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Kenya National Environmental Management
asks public opinions on GM cotton

NAIROBI (Xinhua) -- Kenya on Thursday sought public comments before embarking on a national performance trials (NPT) of genetically modified cotton (Bt cotton).

Margaret Njuki, Chief Compliance Officer at the National Environmental Management Authority (NEMA), said it is mandatory that the environmental impact assessment (EIA) for the proposed trials be done before the final release of the insect-resisting cotton and its varietal derivatives in Kenya.

“We have to call for public comments before commencing with the trials as required by the law,” Njuki told journalists in Nairobi on Thursday.

She said that Kenyans are free to raise comments up to April 15, thereafter NEMA will proceed to make their decision by end of April based on the public suggestions.

“We have developed a cotton revitalization roadmap with conventional and hybrid seed initiative which will then be followed by the growing of Bt cotton by 2019,” said Rajeev Arora, chairman of Bt cotton Taskforce in the Ministry of Industry, Trade and Cooperatives.

Arora said that the commercialization of Bt cotton will produce yields three times of conventional varieties.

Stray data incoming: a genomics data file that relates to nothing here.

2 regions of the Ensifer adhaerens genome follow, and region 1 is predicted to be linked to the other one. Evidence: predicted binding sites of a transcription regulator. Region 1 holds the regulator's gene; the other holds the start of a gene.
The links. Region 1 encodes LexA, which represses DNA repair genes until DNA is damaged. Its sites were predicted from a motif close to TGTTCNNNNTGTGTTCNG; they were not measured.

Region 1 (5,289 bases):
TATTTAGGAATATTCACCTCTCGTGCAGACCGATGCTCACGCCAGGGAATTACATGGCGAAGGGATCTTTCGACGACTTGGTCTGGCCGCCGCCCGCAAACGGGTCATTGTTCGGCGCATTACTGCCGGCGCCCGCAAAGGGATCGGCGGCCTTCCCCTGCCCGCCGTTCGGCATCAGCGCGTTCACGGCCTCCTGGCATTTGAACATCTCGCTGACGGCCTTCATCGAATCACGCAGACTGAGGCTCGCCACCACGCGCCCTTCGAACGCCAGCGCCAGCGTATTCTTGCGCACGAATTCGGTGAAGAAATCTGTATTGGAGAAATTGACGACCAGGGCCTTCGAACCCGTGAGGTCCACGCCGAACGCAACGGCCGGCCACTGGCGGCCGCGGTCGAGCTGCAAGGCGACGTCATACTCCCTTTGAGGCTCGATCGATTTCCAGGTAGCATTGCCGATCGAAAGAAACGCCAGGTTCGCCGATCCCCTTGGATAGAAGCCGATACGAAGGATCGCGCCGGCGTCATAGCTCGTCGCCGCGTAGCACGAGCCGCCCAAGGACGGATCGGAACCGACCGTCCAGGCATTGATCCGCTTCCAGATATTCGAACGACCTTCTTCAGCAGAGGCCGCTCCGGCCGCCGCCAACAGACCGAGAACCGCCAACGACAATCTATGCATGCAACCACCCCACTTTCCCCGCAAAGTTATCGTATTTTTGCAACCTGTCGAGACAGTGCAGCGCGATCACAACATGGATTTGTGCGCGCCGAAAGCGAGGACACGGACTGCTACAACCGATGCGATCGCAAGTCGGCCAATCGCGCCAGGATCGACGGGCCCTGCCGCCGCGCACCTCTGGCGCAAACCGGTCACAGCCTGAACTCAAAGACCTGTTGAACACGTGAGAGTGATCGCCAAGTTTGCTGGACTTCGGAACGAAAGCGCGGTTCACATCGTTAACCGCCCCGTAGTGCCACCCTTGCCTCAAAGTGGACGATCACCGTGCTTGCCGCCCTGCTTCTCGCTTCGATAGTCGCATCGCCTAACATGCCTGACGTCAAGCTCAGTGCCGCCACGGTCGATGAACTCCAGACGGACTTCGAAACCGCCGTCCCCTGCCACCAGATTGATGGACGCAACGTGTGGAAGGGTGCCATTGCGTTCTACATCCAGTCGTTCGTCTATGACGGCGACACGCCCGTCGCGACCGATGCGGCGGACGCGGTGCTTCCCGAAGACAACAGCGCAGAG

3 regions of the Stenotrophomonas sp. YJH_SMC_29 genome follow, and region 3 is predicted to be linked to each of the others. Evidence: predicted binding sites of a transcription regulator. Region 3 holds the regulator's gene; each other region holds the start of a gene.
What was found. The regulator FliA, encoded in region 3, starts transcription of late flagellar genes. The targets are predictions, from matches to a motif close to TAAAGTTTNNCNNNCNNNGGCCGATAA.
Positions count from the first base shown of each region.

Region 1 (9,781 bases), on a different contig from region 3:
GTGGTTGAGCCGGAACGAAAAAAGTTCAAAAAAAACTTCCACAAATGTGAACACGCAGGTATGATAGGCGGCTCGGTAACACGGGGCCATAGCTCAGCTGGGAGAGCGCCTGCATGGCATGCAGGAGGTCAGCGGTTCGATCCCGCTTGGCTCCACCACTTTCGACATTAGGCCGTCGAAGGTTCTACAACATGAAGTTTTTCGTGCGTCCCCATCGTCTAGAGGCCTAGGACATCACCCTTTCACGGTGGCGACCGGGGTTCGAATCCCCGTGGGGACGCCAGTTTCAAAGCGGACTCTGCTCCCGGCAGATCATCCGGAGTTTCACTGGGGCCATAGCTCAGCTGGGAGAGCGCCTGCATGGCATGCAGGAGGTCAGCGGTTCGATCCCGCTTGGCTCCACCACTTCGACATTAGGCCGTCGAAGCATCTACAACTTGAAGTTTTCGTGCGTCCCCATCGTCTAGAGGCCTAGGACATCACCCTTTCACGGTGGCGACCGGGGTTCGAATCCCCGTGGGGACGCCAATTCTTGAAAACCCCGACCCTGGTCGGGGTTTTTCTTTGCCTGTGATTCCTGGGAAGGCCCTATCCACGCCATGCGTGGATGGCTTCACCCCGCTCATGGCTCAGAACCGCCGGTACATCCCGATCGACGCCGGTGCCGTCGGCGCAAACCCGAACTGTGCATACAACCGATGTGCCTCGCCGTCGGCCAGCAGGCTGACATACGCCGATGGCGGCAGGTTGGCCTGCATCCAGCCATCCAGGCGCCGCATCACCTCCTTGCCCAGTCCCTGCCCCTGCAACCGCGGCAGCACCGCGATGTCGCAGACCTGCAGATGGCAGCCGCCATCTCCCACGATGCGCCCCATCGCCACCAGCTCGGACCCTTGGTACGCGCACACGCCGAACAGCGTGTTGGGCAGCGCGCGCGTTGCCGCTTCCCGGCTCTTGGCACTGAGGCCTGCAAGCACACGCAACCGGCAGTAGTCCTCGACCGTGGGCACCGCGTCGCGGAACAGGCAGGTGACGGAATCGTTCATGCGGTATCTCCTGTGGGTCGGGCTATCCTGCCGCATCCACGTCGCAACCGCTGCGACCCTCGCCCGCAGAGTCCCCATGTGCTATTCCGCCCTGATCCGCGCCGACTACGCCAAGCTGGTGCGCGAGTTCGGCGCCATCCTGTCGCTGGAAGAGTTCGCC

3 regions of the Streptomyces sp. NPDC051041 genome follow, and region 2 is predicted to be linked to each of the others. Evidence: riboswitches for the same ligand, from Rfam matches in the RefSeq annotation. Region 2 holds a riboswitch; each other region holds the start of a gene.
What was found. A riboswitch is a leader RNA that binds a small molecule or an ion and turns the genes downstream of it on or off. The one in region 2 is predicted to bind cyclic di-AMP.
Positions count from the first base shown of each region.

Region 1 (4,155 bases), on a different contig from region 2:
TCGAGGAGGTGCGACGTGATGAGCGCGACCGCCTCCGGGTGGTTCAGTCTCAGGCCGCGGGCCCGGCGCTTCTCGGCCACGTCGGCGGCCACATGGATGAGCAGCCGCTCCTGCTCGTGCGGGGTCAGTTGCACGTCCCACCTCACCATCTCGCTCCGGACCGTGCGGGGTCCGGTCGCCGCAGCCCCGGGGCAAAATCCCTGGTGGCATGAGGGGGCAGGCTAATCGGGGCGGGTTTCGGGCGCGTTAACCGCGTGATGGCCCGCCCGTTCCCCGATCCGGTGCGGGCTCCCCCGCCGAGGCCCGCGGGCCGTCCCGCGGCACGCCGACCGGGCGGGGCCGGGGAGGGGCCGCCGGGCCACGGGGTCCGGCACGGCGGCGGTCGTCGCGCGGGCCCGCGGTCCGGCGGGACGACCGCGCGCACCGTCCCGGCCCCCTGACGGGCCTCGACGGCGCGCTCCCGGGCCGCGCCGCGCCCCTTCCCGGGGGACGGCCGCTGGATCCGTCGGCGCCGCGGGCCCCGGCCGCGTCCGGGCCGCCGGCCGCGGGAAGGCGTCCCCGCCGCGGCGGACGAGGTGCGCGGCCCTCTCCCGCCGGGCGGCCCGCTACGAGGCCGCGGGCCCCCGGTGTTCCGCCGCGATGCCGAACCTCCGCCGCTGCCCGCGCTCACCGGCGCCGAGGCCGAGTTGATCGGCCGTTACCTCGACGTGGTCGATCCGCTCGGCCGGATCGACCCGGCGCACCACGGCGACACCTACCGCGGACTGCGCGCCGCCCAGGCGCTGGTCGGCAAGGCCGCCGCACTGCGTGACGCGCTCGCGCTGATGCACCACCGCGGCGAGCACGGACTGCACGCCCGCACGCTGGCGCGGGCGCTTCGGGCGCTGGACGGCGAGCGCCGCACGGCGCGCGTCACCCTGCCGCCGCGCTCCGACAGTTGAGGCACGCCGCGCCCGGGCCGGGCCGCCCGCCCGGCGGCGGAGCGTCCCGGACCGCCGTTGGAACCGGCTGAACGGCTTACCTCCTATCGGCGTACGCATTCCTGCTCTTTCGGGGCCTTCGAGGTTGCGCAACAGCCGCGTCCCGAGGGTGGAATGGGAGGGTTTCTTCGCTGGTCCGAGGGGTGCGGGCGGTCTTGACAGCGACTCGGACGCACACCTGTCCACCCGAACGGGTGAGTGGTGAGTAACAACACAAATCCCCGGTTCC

He said that 20 counties have been mapped out as potential areas for revitalization of cotton production with a total of 200,000 hectares.

Arora observed that there are plans to increase cotton production from the current 5,500 tonnes to 50,000 tonnes in the next five years.

“This will enable us to create 680,000 jobs through cotton farming, 210 jobs at ginning, 6,000 jobs at integrated mills and 25,000 at garments manufacturers,” he added.

He noted that under the plans, local production will help substitute 12 million U.S dollars worth of imports, promote lint export and create self sufficiency of the lint.

Simon Gichuki, Chief Scientist at the Kenya Agricultural and Livestock Research Organization (KALRO), said scientists have been researching on a technology to reduce farmers’ losses due to attacks on the crop by ball weevils for the past 10 years.

Gichuki said that even though a major breakthrough to the Bt-cotton commercialization initiative was realized in August 2011 when the Biosafety Regulations were gazetted, the process has delayed due to misunderstanding of the technology.

“We have reached over 7,000 farmers and hundreds of policy makers and stakeholders in main cotton growing areas to help create awareness on the new technology,” he said.

Gichuki added that the technology is one of the fastest-growing agricultural technologies globally that have helped improve livelihood of people.

Cotton growth in Kenya is believed to have played a big role in poverty reduction.



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